University of Arizona astronomers are delighted with first images from the
Spitzer Space Telescope, formerly called the Space Infrared Telescope

UA astronomy Professor George Rieke presented some of the images at a news
conference at NASA Headquarters in Washington, D.C. today. Rieke is
principal investigator for the Multiband Imaging Photometer (MIPS), one of
three science instruments aboard the Spitzer Space Telescope.

“We know now that this telescope will do exciting things,” Rieke said. “All
of these observations were to help us figure out if everything is working
well enough to do the observations we plan to do. It is. We already could
write two dozen papers from little scraps of information we got during
checkout. This is so new that there’s something new in almost everything we

UA-built MIPS detectors took the first-ever image of dust in the inner part
of the massive disc of dusty debris left over from planet formation around
Fomalhaut, a star 25 light years away. Fomalhaut is the 18th brightest star
in the sky and 100 times more luminous than our sun. Its outer ring of icy
debris is two or three times the size of our solar system. Although other
telescopes have observed the outer edges of the Fomalhaut’s disc, none have
been able to photograph the inner region.

“What we think is happening is that there probably is one massive planet, or
more, orbiting this star within a ring of icy, Kuiper Belt-like objects,”
Rieke said. Kuiper Belt objects are small, icy bodies left over from solar
system formation. They form a vast shell around the outer edge of the solar
system. “The planet, or planets, may be deflecting comets to the inner part
of the solar system.” Colliding debris create a dense ball of dust.

MIPS images taken in early November show the dust that heats up as it
spirals toward Fomalhaut. Fomalhaut’s inner solar system dust ball would
fill our solar system out to the planet Uranus.

Another new image shows the dusty, star-studded arms of galaxy M81, a large
spiral galaxy 12 million light years away.

“This is the first time we’ve seen such a well-resolved image of a classic
grand design spiral galaxy at far-infrared wavelengths,” said MIPS
instrument team scientist Karl Gordon of UA’s Steward Observatory. “There
an incredible amount of structure that we just haven’t been able to see
before. For the first time, we will be able to study different star-forming
regions within many different galaxies at infrared wavelengths. The quality
of the data so soon after launch is just amazing.”

UA MIPS team member John Stansberry and NASA Ames scientist Dale Cruikshank
took an image of heat given off by dust around Comet P-29
(Schwassmann/Wachmann 1), the 29th comet discovered in our solar system.

Most comets become active only when they come in as close to the sun as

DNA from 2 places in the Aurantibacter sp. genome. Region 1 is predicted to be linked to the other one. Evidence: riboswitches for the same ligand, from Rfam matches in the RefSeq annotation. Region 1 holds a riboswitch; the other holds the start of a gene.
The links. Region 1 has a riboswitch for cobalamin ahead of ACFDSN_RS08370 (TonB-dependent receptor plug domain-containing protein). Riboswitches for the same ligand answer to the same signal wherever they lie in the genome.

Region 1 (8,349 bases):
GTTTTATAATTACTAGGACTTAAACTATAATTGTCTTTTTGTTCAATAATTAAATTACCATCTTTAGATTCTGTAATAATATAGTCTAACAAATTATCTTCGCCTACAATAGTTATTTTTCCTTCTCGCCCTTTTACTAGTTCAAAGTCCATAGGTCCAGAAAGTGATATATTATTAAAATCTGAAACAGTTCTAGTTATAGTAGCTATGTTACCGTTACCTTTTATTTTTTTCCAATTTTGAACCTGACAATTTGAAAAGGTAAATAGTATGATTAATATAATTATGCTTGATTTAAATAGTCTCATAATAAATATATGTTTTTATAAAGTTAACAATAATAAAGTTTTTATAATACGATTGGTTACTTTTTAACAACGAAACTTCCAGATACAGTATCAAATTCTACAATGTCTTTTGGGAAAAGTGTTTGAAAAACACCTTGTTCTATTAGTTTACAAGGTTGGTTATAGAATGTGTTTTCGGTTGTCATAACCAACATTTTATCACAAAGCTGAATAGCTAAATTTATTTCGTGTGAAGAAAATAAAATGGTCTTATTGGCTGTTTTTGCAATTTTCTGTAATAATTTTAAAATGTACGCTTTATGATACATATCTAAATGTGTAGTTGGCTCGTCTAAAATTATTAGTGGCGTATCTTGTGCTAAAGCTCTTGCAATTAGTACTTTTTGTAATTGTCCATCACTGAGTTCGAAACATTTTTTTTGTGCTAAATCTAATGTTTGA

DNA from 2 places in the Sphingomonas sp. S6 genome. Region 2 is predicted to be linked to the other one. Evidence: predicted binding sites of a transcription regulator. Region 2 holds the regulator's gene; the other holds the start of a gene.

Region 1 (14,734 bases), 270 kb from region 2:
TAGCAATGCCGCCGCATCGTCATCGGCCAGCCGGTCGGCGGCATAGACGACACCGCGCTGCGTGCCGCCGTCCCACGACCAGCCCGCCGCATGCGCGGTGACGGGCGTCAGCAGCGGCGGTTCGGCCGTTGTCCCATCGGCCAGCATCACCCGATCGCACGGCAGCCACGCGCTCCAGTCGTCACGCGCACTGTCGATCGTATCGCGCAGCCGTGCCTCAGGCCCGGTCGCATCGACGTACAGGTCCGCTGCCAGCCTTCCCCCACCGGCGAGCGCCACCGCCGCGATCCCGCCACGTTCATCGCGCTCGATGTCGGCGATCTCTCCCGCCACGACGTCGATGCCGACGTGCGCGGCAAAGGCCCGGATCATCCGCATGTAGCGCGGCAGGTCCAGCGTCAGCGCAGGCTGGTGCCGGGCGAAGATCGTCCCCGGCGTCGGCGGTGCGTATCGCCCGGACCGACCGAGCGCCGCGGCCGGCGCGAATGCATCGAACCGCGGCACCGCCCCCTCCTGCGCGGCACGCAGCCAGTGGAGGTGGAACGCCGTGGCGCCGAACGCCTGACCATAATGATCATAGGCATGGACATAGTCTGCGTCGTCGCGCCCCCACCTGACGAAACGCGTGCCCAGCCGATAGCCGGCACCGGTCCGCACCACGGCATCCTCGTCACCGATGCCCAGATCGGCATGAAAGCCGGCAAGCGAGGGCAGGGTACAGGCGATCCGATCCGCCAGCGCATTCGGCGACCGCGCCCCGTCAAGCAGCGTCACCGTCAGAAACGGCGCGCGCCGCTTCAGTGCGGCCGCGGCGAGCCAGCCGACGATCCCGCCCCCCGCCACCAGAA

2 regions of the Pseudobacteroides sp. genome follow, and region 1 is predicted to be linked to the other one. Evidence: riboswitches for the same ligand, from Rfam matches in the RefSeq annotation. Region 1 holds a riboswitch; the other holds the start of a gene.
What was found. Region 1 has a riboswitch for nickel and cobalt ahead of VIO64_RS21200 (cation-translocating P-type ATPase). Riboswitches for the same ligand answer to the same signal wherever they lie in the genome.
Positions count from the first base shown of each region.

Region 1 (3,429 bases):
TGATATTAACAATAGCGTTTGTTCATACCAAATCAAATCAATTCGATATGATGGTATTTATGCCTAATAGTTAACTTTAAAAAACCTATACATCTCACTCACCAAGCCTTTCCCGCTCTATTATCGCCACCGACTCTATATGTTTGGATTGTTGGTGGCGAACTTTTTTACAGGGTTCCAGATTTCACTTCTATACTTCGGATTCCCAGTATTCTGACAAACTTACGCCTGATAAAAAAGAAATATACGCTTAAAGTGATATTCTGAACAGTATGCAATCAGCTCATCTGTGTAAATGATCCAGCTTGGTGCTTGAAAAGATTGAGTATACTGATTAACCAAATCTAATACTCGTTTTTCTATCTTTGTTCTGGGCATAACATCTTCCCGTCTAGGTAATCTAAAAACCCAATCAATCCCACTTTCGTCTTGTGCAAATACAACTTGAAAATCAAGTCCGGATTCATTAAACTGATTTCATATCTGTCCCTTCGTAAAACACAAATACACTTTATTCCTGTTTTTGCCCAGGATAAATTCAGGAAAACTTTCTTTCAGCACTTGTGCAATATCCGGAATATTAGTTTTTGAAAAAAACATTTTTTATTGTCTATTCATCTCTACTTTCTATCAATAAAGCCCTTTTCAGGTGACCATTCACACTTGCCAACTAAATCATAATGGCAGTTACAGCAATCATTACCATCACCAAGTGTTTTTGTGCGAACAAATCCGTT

Earth. That’s where water frozen in comets starts to “sublimate,” or turn
from ice to gas.

Comet P-29 is beyond Jupiter, and is too cold for water ice to sublimate.
What drives this comet’s activity is probably carbon dioxide ice, dry ice.
Carbon dioxide gas carries dust away from the comet, forming a cloud, or
coma, many times larger than Jupiter.

“We got a really good image of this comet. Instrument performance is right
on,” Stansberry said.

Ball Aerospace, Boulder, Co., built the MIPS instrument.

The Spitzer Space Telescope was launched from Cape Canaveral, Fla. on
24 and is the fourth of NASA’s Great Observatories. The telescope is more
sensitive to infrared radiation, or heat, than any ever built. It
complements the Hubble Space Telescope, the Compton Gamma Ray Observatory,
and the Chandra X-Ray Observatory that operate, respectively, at visible,
gamma ray and X-ray wavelengths.

UA’s Steward Observatory plays a major role in the Spitzer Space Telescope.
Not only did UA scientists provide one of the telescope’s three science
instruments, Steward Observatory astronomers lead two of its six major
Legacy Science projects.

UA astronomer Robert Kennicutt Jr. leads the “SINGS” project. He and his
team will use the Spitzer telescope to study star formation in nearby
galaxies. Astronomers want to know why some nearby galaxies create hundreds
more stars than the Milky Way creates, while other galaxies hardly form any

UA astronomer Michael Meyer leads another Legacy Science project. He and
team are studying dust disks evolving around Milky Way stars to learn if
solar systems like ours are rare or commonplace.

NASA announced the telescope’s new name at today’s news conference. It
honors Lyman Spitzer, Jr., one of the 20th century’s most distinguished
astronomers. Spitzer was the first to propose placing large telescopes in
space. His efforts led to two successful missions, including the Hubble
Space Telescope.

The Spitzer Space Telescope is managed by NASA’s Jet Propulsion Laboratory,
Pasadena, a division of the California Institute of Technology. Science
operations are handled at Caltech.